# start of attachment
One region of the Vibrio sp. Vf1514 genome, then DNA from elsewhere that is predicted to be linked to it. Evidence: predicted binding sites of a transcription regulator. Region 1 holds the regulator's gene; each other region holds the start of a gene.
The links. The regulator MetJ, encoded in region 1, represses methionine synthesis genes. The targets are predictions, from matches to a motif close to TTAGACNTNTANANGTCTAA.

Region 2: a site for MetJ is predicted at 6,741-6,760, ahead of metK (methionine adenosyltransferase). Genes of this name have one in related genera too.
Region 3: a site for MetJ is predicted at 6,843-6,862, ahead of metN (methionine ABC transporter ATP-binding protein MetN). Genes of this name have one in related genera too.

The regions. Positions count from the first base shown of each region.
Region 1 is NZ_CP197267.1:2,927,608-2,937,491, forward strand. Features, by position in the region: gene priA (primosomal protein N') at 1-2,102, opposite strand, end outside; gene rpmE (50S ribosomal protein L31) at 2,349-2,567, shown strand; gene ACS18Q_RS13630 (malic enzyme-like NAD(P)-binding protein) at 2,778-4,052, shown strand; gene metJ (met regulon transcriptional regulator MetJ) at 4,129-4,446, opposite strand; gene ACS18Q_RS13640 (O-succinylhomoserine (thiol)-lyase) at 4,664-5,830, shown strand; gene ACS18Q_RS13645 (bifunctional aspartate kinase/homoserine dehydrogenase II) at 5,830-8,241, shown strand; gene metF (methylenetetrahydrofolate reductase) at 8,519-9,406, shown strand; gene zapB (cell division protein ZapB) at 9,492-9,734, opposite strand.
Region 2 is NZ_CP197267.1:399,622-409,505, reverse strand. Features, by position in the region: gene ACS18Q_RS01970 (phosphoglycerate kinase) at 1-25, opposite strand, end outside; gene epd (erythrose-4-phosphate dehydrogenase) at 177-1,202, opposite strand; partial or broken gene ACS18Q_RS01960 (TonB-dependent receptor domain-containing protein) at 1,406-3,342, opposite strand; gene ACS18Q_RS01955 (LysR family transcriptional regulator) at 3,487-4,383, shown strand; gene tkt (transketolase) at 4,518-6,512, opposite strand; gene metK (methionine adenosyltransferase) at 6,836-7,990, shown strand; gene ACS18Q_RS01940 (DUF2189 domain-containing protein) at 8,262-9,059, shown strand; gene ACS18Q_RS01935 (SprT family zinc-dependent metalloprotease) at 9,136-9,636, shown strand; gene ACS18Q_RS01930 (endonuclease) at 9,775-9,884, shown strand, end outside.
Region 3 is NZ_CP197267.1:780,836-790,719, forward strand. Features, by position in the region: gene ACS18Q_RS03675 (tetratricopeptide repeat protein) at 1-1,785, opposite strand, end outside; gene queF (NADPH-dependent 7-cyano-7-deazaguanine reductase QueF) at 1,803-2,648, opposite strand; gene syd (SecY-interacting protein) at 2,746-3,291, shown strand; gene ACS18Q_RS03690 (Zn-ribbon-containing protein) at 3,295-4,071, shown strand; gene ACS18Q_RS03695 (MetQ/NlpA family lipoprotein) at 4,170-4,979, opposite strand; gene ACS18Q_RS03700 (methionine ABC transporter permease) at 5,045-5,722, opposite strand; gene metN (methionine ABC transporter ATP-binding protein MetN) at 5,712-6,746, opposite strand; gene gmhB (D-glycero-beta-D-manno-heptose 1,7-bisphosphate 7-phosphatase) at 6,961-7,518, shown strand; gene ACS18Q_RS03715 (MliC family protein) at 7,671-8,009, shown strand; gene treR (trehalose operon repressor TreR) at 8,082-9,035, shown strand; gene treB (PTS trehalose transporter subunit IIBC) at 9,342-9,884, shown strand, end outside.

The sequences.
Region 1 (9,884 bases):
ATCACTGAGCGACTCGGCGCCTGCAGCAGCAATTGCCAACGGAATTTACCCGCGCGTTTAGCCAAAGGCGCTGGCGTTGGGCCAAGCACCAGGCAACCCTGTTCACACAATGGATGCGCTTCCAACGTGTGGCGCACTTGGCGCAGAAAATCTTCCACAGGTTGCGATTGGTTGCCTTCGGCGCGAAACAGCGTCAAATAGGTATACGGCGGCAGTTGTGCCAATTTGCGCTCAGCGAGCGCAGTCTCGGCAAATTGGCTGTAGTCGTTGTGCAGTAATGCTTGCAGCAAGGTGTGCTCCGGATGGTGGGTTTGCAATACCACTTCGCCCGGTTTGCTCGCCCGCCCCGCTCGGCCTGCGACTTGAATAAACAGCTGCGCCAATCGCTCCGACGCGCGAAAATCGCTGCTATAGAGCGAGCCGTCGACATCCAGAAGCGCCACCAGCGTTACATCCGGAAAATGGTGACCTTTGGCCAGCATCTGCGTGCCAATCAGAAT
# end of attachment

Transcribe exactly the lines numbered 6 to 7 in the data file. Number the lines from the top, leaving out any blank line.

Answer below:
Region 1 is NZ_CP197267.1:2,927,608-2,937,491, forward strand. Features, by position in the region: gene priA (primosomal protein N') at 1-2,102, opposite strand, end outside; gene rpmE (50S ribosomal protein L31) at 2,349-2,567, shown strand; gene ACS18Q_RS13630 (malic enzyme-like NAD(P)-binding protein) at 2,778-4,052, shown strand; gene metJ (met regulon transcriptional regulator MetJ) at 4,129-4,446, opposite strand; gene ACS18Q_RS13640 (O-succinylhomoserine (thiol)-lyase) at 4,664-5,830, shown strand; gene ACS18Q_RS13645 (bifunctional aspartate kinase/homoserine dehydrogenase II) at 5,830-8,241, shown strand; gene metF (methylenetetrahydrofolate reductase) at 8,519-9,406, shown strand; gene zapB (cell division protein ZapB) at 9,492-9,734, opposite strand.
Region 2 is NZ_CP197267.1:399,622-409,505, reverse strand. Features, by position in the region: gene ACS18Q_RS01970 (phosphoglycerate kinase) at 1-25, opposite strand, end outside; gene epd (erythrose-4-phosphate dehydrogenase) at 177-1,202, opposite strand; partial or broken gene ACS18Q_RS01960 (TonB-dependent receptor domain-containing protein) at 1,406-3,342, opposite strand; gene ACS18Q_RS01955 (LysR family transcriptional regulator) at 3,487-4,383, shown strand; gene tkt (transketolase) at 4,518-6,512, opposite strand; gene metK (methionine adenosyltransferase) at 6,836-7,990, shown strand; gene ACS18Q_RS01940 (DUF2189 domain-containing protein) at 8,262-9,059, shown strand; gene ACS18Q_RS01935 (SprT family zinc-dependent metalloprotease) at 9,136-9,636, shown strand; gene ACS18Q_RS01930 (endonuclease) at 9,775-9,884, shown strand, end outside.